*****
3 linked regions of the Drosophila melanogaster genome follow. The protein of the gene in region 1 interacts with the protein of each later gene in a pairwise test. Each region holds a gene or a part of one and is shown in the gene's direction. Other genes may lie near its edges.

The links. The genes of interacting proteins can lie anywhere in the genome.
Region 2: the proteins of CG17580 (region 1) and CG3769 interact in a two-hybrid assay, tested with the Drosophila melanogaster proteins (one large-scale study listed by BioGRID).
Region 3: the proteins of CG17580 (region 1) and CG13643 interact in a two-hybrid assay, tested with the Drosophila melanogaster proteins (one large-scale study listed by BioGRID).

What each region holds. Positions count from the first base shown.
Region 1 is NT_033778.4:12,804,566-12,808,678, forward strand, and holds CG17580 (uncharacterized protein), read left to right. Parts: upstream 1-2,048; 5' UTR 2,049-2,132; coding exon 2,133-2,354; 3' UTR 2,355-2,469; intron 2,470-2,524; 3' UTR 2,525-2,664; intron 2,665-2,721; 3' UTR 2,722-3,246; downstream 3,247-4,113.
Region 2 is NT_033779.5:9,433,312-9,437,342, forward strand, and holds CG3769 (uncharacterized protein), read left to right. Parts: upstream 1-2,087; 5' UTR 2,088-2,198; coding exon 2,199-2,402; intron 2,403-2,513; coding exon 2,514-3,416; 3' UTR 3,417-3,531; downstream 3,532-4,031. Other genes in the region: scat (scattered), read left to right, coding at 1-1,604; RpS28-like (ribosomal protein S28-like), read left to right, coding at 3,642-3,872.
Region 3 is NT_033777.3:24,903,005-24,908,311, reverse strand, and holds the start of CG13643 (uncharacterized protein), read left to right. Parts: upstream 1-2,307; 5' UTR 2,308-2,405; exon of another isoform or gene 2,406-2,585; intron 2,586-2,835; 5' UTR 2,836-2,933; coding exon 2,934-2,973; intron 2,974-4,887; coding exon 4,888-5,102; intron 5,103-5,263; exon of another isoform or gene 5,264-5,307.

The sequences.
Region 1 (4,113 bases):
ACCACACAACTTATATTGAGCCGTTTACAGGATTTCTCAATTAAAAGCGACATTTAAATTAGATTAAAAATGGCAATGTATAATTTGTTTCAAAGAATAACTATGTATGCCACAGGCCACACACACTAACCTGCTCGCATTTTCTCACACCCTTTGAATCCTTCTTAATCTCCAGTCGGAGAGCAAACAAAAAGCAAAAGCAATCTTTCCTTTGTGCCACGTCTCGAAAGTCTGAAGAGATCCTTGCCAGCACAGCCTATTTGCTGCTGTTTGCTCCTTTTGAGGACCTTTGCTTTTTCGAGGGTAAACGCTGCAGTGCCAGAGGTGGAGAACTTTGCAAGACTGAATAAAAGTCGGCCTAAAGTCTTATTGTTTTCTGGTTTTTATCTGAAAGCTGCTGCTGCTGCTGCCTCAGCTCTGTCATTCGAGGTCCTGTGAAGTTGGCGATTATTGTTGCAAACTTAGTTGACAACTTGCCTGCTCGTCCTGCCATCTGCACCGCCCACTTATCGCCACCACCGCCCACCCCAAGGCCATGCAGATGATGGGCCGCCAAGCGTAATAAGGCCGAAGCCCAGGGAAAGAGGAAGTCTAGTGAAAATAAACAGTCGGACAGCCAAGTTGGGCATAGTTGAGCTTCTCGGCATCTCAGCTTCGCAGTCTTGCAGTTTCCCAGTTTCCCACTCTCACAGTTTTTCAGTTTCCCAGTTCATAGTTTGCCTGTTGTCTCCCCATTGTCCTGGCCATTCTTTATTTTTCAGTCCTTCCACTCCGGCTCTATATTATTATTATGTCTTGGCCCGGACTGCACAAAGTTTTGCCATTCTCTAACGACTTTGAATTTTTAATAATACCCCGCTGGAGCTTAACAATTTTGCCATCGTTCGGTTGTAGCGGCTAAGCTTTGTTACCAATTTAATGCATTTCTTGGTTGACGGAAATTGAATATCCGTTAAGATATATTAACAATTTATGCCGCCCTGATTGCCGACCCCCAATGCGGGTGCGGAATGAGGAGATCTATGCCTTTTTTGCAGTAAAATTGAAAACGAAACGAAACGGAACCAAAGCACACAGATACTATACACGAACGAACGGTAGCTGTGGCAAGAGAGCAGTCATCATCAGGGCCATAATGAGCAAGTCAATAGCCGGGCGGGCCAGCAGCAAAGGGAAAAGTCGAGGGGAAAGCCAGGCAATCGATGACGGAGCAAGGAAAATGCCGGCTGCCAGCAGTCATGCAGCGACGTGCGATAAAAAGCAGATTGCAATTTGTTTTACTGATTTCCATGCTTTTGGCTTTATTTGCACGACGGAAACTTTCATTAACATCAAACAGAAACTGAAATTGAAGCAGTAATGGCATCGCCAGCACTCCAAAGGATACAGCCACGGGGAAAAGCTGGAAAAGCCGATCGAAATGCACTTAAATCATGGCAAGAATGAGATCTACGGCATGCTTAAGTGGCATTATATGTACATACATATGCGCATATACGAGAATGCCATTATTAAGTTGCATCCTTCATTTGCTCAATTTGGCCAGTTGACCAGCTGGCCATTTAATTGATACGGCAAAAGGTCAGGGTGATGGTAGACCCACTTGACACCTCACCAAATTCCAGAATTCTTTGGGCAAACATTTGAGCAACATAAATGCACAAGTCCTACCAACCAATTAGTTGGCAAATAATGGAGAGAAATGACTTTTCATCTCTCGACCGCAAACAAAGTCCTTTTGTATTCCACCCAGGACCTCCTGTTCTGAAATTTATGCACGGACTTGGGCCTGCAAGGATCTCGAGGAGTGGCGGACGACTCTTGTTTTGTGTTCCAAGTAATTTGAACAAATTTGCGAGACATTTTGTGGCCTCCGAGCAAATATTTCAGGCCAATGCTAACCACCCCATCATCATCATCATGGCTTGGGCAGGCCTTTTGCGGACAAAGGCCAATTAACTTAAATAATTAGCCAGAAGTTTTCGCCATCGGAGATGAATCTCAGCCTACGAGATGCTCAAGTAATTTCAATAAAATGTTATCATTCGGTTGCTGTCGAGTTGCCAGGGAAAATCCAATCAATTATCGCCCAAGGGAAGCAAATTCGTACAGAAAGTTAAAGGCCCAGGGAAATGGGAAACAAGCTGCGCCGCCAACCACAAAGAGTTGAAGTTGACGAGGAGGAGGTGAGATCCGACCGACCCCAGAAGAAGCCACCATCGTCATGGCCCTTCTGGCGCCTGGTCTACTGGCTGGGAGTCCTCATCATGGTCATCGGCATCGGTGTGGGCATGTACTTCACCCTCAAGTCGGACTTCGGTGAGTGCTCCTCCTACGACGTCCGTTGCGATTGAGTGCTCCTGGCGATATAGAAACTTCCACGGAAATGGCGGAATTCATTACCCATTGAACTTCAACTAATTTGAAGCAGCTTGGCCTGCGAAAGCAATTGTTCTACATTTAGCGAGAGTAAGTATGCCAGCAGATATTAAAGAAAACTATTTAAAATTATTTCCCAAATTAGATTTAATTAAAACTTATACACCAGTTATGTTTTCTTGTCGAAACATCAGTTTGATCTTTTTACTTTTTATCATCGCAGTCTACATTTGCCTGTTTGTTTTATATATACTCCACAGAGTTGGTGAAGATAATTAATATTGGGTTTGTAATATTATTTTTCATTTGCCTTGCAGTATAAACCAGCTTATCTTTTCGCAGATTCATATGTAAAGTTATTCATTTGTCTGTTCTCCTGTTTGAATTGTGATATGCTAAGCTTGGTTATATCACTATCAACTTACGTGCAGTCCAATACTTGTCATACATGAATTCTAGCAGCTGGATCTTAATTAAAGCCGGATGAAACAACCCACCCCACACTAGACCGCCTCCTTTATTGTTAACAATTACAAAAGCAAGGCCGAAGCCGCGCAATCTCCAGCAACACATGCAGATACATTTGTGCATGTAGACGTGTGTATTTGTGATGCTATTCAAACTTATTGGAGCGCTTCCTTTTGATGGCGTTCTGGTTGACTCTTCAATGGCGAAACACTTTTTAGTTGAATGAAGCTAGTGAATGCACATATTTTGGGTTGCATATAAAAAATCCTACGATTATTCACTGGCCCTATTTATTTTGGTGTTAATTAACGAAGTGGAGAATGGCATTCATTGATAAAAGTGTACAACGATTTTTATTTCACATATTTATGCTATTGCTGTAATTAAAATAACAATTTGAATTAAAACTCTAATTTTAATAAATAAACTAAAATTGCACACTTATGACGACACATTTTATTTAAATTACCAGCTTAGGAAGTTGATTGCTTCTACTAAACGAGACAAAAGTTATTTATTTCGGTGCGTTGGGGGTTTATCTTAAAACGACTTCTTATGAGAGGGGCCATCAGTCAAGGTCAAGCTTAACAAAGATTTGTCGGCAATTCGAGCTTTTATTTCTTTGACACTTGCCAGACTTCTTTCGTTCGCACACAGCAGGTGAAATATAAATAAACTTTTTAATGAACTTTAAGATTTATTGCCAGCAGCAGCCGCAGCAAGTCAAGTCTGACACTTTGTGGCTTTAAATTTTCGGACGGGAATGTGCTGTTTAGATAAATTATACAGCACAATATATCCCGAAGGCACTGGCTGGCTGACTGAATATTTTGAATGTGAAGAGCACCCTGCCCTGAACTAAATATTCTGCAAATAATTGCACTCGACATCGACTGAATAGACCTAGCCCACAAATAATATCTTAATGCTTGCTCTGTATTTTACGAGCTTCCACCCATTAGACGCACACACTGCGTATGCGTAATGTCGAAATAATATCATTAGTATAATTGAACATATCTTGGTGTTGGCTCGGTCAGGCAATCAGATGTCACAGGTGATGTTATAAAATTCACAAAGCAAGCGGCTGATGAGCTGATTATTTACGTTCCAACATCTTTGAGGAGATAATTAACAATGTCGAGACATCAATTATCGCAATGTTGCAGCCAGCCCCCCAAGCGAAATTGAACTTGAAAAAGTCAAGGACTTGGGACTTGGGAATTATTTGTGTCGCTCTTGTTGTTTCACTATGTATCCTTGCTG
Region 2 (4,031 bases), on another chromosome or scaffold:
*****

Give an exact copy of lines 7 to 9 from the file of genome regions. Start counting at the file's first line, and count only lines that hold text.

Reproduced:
Region 2 is NT_033779.5:9,433,312-9,437,342, forward strand, and holds CG3769 (uncharacterized protein), read left to right. Parts: upstream 1-2,087; 5' UTR 2,088-2,198; coding exon 2,199-2,402; intron 2,403-2,513; coding exon 2,514-3,416; 3' UTR 3,417-3,531; downstream 3,532-4,031. Other genes in the region: scat (scattered), read left to right, coding at 1-1,604; RpS28-like (ribosomal protein S28-like), read left to right, coding at 3,642-3,872.
Region 3 is NT_033777.3:24,903,005-24,908,311, reverse strand, and holds the start of CG13643 (uncharacterized protein), read left to right. Parts: upstream 1-2,307; 5' UTR 2,308-2,405; exon of another isoform or gene 2,406-2,585; intron 2,586-2,835; 5' UTR 2,836-2,933; coding exon 2,934-2,973; intron 2,974-4,887; coding exon 4,888-5,102; intron 5,103-5,263; exon of another isoform or gene 5,264-5,307.

The sequences.